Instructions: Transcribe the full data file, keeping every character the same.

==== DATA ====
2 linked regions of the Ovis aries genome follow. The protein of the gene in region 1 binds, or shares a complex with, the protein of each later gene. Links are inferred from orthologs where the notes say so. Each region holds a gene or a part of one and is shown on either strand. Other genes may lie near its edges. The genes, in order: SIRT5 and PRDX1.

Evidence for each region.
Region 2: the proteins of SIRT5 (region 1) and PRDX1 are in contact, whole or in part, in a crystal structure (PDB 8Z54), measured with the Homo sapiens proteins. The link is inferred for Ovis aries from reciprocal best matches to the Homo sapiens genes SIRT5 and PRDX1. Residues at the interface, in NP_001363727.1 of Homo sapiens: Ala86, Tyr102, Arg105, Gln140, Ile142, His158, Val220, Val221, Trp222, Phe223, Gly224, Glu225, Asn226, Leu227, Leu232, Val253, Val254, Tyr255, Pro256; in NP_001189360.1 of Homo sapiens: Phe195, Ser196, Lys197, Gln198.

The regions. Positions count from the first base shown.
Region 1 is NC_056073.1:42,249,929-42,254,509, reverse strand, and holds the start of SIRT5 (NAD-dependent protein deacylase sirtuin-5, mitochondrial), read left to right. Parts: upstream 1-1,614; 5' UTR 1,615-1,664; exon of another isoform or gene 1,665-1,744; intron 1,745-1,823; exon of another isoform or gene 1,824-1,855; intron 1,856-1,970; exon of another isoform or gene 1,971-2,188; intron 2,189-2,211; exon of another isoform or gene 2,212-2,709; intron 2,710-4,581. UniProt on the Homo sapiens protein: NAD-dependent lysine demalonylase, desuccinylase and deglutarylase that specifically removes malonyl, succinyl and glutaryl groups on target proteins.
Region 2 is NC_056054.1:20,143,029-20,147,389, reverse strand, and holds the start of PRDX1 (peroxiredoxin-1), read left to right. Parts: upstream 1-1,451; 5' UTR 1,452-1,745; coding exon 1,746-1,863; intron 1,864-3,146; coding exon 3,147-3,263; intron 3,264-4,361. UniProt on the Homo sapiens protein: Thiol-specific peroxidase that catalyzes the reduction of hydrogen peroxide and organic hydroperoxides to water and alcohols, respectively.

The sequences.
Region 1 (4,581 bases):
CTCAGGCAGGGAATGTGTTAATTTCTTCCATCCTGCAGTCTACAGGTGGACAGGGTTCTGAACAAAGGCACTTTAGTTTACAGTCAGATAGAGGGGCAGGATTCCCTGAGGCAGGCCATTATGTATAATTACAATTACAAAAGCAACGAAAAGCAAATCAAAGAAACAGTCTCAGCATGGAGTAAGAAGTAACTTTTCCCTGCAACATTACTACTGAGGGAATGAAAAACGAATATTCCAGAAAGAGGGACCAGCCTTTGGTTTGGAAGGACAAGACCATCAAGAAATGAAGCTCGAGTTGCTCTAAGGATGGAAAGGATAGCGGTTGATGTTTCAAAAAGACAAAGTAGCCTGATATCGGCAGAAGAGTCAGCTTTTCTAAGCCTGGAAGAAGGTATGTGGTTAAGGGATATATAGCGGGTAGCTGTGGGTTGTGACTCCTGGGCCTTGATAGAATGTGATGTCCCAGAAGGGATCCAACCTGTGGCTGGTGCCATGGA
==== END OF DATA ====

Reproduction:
2 linked regions of the Ovis aries genome follow. The protein of the gene in region 1 binds, or shares a complex with, the protein of each later gene. Links are inferred from orthologs where the notes say so. Each region holds a gene or a part of one and is shown on either strand. Other genes may lie near its edges. The genes, in order: SIRT5 and PRDX1.

Evidence for each region.
Region 2: the proteins of SIRT5 (region 1) and PRDX1 are in contact, whole or in part, in a crystal structure (PDB 8Z54), measured with the Homo sapiens proteins. The link is inferred for Ovis aries from reciprocal best matches to the Homo sapiens genes SIRT5 and PRDX1. Residues at the interface, in NP_001363727.1 of Homo sapiens: Ala86, Tyr102, Arg105, Gln140, Ile142, His158, Val220, Val221, Trp222, Phe223, Gly224, Glu225, Asn226, Leu227, Leu232, Val253, Val254, Tyr255, Pro256; in NP_001189360.1 of Homo sapiens: Phe195, Ser196, Lys197, Gln198.

The regions. Positions count from the first base shown.
Region 1 is NC_056073.1:42,249,929-42,254,509, reverse strand, and holds the start of SIRT5 (NAD-dependent protein deacylase sirtuin-5, mitochondrial), read left to right. Parts: upstream 1-1,614; 5' UTR 1,615-1,664; exon of another isoform or gene 1,665-1,744; intron 1,745-1,823; exon of another isoform or gene 1,824-1,855; intron 1,856-1,970; exon of another isoform or gene 1,971-2,188; intron 2,189-2,211; exon of another isoform or gene 2,212-2,709; intron 2,710-4,581. UniProt on the Homo sapiens protein: NAD-dependent lysine demalonylase, desuccinylase and deglutarylase that specifically removes malonyl, succinyl and glutaryl groups on target proteins.
Region 2 is NC_056054.1:20,143,029-20,147,389, reverse strand, and holds the start of PRDX1 (peroxiredoxin-1), read left to right. Parts: upstream 1-1,451; 5' UTR 1,452-1,745; coding exon 1,746-1,863; intron 1,864-3,146; coding exon 3,147-3,263; intron 3,264-4,361. UniProt on the Homo sapiens protein: Thiol-specific peroxidase that catalyzes the reduction of hydrogen peroxide and organic hydroperoxides to water and alcohols, respectively.

The sequences.
Region 1 (4,581 bases):
CTCAGGCAGGGAATGTGTTAATTTCTTCCATCCTGCAGTCTACAGGTGGACAGGGTTCTGAACAAAGGCACTTTAGTTTACAGTCAGATAGAGGGGCAGGATTCCCTGAGGCAGGCCATTATGTATAATTACAATTACAAAAGCAACGAAAAGCAAATCAAAGAAACAGTCTCAGCATGGAGTAAGAAGTAACTTTTCCCTGCAACATTACTACTGAGGGAATGAAAAACGAATATTCCAGAAAGAGGGACCAGCCTTTGGTTTGGAAGGACAAGACCATCAAGAAATGAAGCTCGAGTTGCTCTAAGGATGGAAAGGATAGCGGTTGATGTTTCAAAAAGACAAAGTAGCCTGATATCGGCAGAAGAGTCAGCTTTTCTAAGCCTGGAAGAAGGTATGTGGTTAAGGGATATATAGCGGGTAGCTGTGGGTTGTGACTCCTGGGCCTTGATAGAATGTGATGTCCCAGAAGGGATCCAACCTGTGGCTGGTGCCATGGA